MASSIVE SPOILERS FOR NOPE FOLLOW
The opening text of Nope, quoting a Bible verse that says "I will make of you a spectacle," makes it apparent what the focus of this new Jordan Peele directorial effort is. Peele has set his sights on the kind of spectacle that dominates not just movies, but just the world in general. We love to watch things fall apart in funny videos on our phones, we love our movies to get bigger and bigger, and there's nothing we can't turn into a social media phenomenon. Mark Zuckerberg will turn hurricane-damaged Puerto Rico into an opportunity to hawk his virtual reality wares while a court case about domestic violence can be a great way for streamers to make a few extra bucks.
Nope makes this real-world trend apparent in an early scene where Ricky "Jupe" Park (Steven Yeun) shows off a secret room dedicated to a short-lived sitcom he starred in about a chimpanzee named Gordy (Terry Notary). Adorned with trophies and framed photos, Park soon recounts how there was an accident on set that saw Gordy randomly turning violent and maiming the show's cast members. It was a horrific incident, one full of terror, but, as seen by Gordy's final moments of returning to kindness around the adolescent Park, nuance. But now it's been sensationalized and turned into a Saturday Night Live sketch (with Chris Kattan crushing it impersonating Gordy), a Mad magazine cover, and some couple even paying Park to sleep in his gigantic room dedicated to Gordy. There's no tragedy we can't profit off of.
Peele is critical of the way we can use spectacle to minimize human anguish, but a fascinating part of Nope is how he's also nuanced in depicting why people are so enamored with spectacle. A film like Escape from Tomorrow, as pointed out by Jenny Nicholson, will attempt to cover similar territory, but ends up mocking uber-fans of Disney and flashy theme parks by engaging in ableism, demanding jokes about sex workers, and other nasty material. That cruelty is absent here in Nope. Instead, Peele displays genuine empathy for how Park has turned to a glossy vision of the past to help cope with the traumatic violence he witnessed. Meanwhile, the doomed spectators who come to watch Park's big UFO show aren't depicted as "slovenly" or "rubes." They're just shown to be normal people.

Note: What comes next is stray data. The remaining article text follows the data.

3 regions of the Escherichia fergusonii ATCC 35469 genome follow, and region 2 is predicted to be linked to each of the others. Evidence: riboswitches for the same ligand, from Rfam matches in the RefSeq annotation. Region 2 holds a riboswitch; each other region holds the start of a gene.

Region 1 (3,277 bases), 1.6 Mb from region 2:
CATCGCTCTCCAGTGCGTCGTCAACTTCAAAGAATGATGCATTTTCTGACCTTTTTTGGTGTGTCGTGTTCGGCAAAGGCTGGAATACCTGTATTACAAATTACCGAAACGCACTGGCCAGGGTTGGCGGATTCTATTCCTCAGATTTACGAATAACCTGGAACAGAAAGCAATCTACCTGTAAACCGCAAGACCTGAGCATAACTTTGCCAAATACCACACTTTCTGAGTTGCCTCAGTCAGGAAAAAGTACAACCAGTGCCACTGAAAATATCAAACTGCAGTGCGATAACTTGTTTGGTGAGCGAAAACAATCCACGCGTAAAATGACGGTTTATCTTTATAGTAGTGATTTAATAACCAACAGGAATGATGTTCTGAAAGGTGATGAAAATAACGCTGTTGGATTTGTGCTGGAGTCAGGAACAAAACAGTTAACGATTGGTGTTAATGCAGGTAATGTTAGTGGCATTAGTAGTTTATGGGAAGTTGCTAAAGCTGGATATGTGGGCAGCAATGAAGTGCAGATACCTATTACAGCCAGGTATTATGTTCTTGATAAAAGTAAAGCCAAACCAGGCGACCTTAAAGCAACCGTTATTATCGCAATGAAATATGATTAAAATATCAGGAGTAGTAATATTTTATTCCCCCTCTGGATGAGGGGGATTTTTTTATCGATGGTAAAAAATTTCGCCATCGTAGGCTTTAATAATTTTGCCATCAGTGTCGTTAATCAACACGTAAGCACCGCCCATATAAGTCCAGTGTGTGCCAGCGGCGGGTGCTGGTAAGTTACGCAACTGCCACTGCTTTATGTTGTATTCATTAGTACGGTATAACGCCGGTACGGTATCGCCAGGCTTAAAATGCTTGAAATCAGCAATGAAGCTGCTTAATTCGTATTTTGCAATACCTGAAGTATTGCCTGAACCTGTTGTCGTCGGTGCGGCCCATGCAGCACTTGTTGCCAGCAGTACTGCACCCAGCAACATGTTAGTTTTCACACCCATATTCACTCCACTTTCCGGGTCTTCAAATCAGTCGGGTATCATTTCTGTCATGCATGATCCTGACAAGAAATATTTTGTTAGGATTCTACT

It's a good way to make sure the audience doesn't remove themselves from the depictions of people engaging in spectacle, but it also shows that Peele isn't looking to condemn anyone who likes a good fireworks show or a Star Wars movie. He's more asking why this is the norm in society, and, through showing the terror and bittersweet tragedy of the Gordy's incident, depicting how wrinkles of complexities can get lost in treating every part of our lives like a spectacle. This is further exemplified by the sudden presence of a conspiracy-driven TMZ photographer (whose lack of a clear face means that this person could stand for any potential member of the audience) in the climax. His sole fixation on his camera and getting a good photo, at the expense of listening to the Haywood siblings or accepting their help, ends up sealing his fate.
There's a delicate balance at work here that matches the juggling act in Nope's tone and helps to ensure that this movie can offer food for thought without coming across as mean-spirited or taking easy jabs. Meanwhile, the third-act, while maintaining its symbolism and meditative nature, also delivers a rip-roaring set-piece revolving around our main heroes trying to lure in that UFO to grab a perfect snapshot of it. I love that the UFO takes on a much more abstract form here, it reminded me of what Biblically accurate angels are supposed to look like. The distinctive look of this otherworldly entity is a great example of how Nope is able to fit snugly into the legacy of great blockbusters (there's a lot in here, especially the score by Michael Abels, that's channeling the works of Steven Spielberg) while offering something new.
I couldn't fit it into my general review, but props to Brandon Perea for his performance as Angel. That's a tough character to play, a guy whose default mode, whether he's being really sarcastic at the checkout lane at Fry's or blabbering about conspiracy theories on the Haywood Ranch, is to be grating. In the wrong hands, that kind of character can be the wrong kind of obnoxious. But Perea infuses Angel with a sense of authenticity, not to mention a great sense of comic timing, that makes the character bearable. We've all known or even been Angel at some point. That relatability wouldn't be possible if Perea didn't do such strong work committing to this role.
Also; is the UFO getting ultimately destroyed by a silly inflatable cowboy at least a spiritual nod to how the aliens in War of the Worlds were destroyed by germs? In both cases, it's entities that nobody would've ever expected to take down otherworldly invaders that become more of a savior for humanity than missiles or bullets. Maybe I'm reading too much into it, but I did see that as a nice tip of the hat from one great sci-fi yarn to another.